Dune Movie Poster Image




Weird, nonsensical, dated sci-fi epic has some cult appeal.
  • Review Date: April 16, 2010
  • Rated: PG-13
  • Genre: Science Fiction
  • Release Year: 1984
  • Running Time: 137 minutes

What parents need to know

Positive messages

Under all the sci-fi names and gizmos and ideas, DUNE is essentially just a war movie. The hero, Paul, is apparently "the chosen one," and thus he never really has to make a choice; his destiny is laid out for him. When he finds his place, the first thing he does is declare war on his enemy. The objective is to free the desert planet Arrakis, but it's arguable whether or not the end justifies the means.

Positive role models

Paul is the movie's hero and main role model, but, being the "chosen one," he never really has to make any decisions on his own. He appears to be guided by the hand of destiny. Moreover, he uses his "chosen one" power to declare war and destroy his enemies.


The movie is filled with fantasy-style battles as well as some burning flesh, spurting blood, gore, and torture. We see knife fights (with stabbing), poison gas, kicking, biting, and punching, a severed head, scary monsters, and scary noises, and a special kind of voice-operated laser gun. We also see a scary floating killer hypodermic needle (a "hunter-seeker"). There is a scene in which a rat and a cat are strapped into painful-looking positions and locked in a cage. Notably, there is a young girl character (played by Alicia Witt) who wields a knife.


Paul and Chani are seen in bed together, with naked shoulders, but nothing else. Sting appears nearly naked, wearing only a tiny speedo, and Lady Jessica wears a sexy nightgown in some scenes. Characters flirt with her and tell her how desirable she is.

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Drinking, drugs, & smoking

Everyone in the film is after "Spice," a powerful substance that allows users to travel through vast amounts of space and to live longer. There are also side effects, such as glowing blue eyes. The "Spice" is never demonstrated as being dangerous, but the behavior of the characters around it is a bit like drug dealers on earth. There are also some "drug trip"-like sequences.

Parents Need to Know

Parents need to know that DUNE is a 1984 adaptation of Frank Herbert's famous science fiction novel of 1965. It is filled with fantasy violence of all types including torture, gore, fighting, weapons, and some generally scary and disturbing imagery (including the quasi-torture of a cat and a rat and a young girl wielding a knife). The underlying theme is about a "chosen one" who never has to make any decisions for himself, and then simply declares war on his enemies. Characters in the movie are after a drug called "Spice," which is shown to be powerful enough for men to go to war over. Young science fiction fans may want to see this (as well as a 5-hour TV miniseries remake from 2000), but the immense novel is compressed to the point that the movie is almost nonsensical, and the visual effects have dated badly. Director David Lynch also tries to put his own personal spin on the material, which will at least make the movie more interesting to Lynch fans.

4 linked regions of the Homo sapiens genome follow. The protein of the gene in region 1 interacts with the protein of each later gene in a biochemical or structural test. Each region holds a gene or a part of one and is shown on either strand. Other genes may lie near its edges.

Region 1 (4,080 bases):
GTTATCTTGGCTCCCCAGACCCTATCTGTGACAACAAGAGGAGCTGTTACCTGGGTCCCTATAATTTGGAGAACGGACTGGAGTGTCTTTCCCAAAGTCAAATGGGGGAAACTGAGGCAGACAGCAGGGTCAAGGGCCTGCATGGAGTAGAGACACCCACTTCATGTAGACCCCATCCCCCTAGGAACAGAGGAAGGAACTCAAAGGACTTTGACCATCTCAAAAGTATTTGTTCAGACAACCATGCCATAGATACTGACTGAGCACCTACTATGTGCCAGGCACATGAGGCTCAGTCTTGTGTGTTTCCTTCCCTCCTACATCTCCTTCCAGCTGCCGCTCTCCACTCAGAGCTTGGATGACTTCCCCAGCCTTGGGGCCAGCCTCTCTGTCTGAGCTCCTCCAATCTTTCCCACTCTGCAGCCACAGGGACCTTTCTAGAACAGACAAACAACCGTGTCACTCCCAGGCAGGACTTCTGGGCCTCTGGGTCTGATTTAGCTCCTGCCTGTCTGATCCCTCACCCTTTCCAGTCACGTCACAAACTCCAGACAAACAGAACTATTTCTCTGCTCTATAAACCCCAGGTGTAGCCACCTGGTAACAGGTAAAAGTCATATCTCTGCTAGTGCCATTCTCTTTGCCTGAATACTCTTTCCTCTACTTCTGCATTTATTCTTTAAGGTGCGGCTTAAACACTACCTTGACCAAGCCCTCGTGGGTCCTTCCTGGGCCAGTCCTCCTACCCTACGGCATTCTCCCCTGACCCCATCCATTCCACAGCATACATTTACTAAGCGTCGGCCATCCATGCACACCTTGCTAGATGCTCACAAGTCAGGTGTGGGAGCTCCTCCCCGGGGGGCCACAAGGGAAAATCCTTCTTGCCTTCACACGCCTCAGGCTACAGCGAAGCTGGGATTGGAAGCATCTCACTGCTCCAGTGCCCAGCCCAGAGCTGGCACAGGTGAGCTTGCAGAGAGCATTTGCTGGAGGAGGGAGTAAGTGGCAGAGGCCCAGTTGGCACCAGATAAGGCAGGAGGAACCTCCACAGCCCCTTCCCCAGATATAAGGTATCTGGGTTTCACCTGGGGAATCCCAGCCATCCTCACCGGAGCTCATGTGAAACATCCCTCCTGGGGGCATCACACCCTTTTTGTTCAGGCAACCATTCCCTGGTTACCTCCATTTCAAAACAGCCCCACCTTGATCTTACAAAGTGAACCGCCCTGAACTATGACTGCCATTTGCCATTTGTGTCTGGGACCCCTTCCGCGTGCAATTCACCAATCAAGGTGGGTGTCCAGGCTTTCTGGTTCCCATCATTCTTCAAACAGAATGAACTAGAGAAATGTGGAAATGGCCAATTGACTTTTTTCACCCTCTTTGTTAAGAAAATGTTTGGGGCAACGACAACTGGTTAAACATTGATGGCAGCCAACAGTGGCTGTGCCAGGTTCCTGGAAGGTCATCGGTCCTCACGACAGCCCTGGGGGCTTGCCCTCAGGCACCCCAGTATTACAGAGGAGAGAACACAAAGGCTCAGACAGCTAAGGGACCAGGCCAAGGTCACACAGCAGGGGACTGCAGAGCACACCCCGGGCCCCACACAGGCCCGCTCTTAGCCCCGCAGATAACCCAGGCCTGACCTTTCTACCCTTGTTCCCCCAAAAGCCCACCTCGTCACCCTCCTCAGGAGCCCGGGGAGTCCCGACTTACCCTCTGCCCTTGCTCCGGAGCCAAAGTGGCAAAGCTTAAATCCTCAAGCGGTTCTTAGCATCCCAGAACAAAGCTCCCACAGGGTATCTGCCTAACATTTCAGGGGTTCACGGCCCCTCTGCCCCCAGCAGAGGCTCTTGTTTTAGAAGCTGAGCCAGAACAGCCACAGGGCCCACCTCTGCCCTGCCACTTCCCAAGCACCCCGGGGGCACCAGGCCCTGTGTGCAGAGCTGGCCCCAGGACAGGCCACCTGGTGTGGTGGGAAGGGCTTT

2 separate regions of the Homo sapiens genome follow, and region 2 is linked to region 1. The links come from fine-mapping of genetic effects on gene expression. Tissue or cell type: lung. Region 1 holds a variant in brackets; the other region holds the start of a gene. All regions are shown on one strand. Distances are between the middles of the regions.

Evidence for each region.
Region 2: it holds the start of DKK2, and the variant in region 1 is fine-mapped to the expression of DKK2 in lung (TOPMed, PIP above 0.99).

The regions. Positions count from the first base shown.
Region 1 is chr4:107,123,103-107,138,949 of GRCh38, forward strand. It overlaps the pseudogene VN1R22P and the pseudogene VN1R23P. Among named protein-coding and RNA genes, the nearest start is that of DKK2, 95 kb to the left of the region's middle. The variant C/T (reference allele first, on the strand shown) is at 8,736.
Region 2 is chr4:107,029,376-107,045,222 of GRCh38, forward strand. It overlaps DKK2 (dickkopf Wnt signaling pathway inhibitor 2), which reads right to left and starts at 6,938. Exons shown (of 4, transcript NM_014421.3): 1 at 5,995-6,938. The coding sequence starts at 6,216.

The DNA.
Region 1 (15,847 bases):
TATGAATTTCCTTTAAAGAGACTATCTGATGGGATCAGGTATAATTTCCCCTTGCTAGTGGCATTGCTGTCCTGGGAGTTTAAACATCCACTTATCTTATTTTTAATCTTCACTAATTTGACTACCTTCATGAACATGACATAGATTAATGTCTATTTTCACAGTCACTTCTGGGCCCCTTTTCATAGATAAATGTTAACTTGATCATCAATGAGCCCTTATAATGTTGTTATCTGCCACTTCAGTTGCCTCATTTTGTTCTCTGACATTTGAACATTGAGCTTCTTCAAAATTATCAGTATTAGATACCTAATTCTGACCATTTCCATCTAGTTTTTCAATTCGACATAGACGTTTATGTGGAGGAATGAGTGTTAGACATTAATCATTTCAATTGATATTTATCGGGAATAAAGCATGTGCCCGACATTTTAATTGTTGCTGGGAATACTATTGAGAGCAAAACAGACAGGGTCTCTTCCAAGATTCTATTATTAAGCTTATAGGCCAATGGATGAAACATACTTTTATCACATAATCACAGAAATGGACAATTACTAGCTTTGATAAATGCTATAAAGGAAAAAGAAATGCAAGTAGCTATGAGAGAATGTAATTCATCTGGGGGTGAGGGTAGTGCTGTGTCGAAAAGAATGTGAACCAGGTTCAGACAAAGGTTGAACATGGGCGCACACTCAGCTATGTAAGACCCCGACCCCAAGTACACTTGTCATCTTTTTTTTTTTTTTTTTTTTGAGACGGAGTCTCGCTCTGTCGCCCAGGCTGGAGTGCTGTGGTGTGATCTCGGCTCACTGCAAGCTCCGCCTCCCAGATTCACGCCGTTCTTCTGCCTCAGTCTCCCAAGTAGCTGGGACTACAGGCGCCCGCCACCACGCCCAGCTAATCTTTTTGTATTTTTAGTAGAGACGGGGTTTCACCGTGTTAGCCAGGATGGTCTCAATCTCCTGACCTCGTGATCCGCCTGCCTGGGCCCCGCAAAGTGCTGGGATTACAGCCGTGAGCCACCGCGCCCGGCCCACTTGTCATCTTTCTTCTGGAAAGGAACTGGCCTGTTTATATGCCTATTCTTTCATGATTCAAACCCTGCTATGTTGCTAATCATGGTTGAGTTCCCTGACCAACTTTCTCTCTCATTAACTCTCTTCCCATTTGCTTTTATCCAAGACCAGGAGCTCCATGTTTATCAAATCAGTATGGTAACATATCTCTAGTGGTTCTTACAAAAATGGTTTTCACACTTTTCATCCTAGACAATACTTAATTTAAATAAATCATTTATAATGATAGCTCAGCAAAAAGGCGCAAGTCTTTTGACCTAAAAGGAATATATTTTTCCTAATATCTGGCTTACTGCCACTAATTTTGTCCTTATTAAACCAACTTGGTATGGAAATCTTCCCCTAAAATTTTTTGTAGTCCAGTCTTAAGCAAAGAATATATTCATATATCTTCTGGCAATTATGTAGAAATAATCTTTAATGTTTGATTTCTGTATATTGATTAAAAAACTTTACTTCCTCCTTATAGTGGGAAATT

What's the story?

In a bizarre futuristic galaxy, the evil House Harkonnen and the good House Atreides are locked in war over the production and distribution of a drug called Spice that enables users to travel vast distances and extend their lives.The spice exists only on one planet, Arrakis, or "Dune." Unfortunately, the planet is also patroled by monstrous killer worms. The horrible Baron Harkonnen strikes first and kills the beloved Duke Leto, but he doesn't realize that the Duke's son Paul (Kyle MacLachlan) is actually the "chosen one," destined to trave to Arrakis and lead the native Fremen to freedom. He learns some mystical battle tactics, forms an army and launches an attack on the Harkonnens. But can Paul survive the ultimate test of the "water of life"?

Is it any good?


DUNE is mainly interesting as a curio in the career of the brilliant, bizarre director David Lynch (The Elephant Man, Mulholland Drive). Fans may enjoy combing through the movie to find his unique touches, but his detractors will argue that it's just more "weird for weird's sake." Unfortunately, anyone looking for a satisfying and coherent science fiction epic will have to look elsewhere. Lynch compressed the 500-page novel into an awkward 137-minute movie, resulting in an overuse on terrible, expository dialogue and characters "thinking" out loud to explain their motivations. (A 177-minute version was assembled for television, but Lynch did not approve it and removed his name from it.)

However, fans of "bad" sci-fi movies may get some enjoyment out of the movie's odd visual effects and the cheesy score by Toto and Brian Eno certainly has some majestic moments. The impressive ensemble cast may also provide some pleasures, including Patrick Stewart, Virginia Madsen as the narrator, Brad Dourif, pop star Sting, Max von Sydow, a very young Alicia Witt and Jack Nance (the star of Lynch's Eraserhead).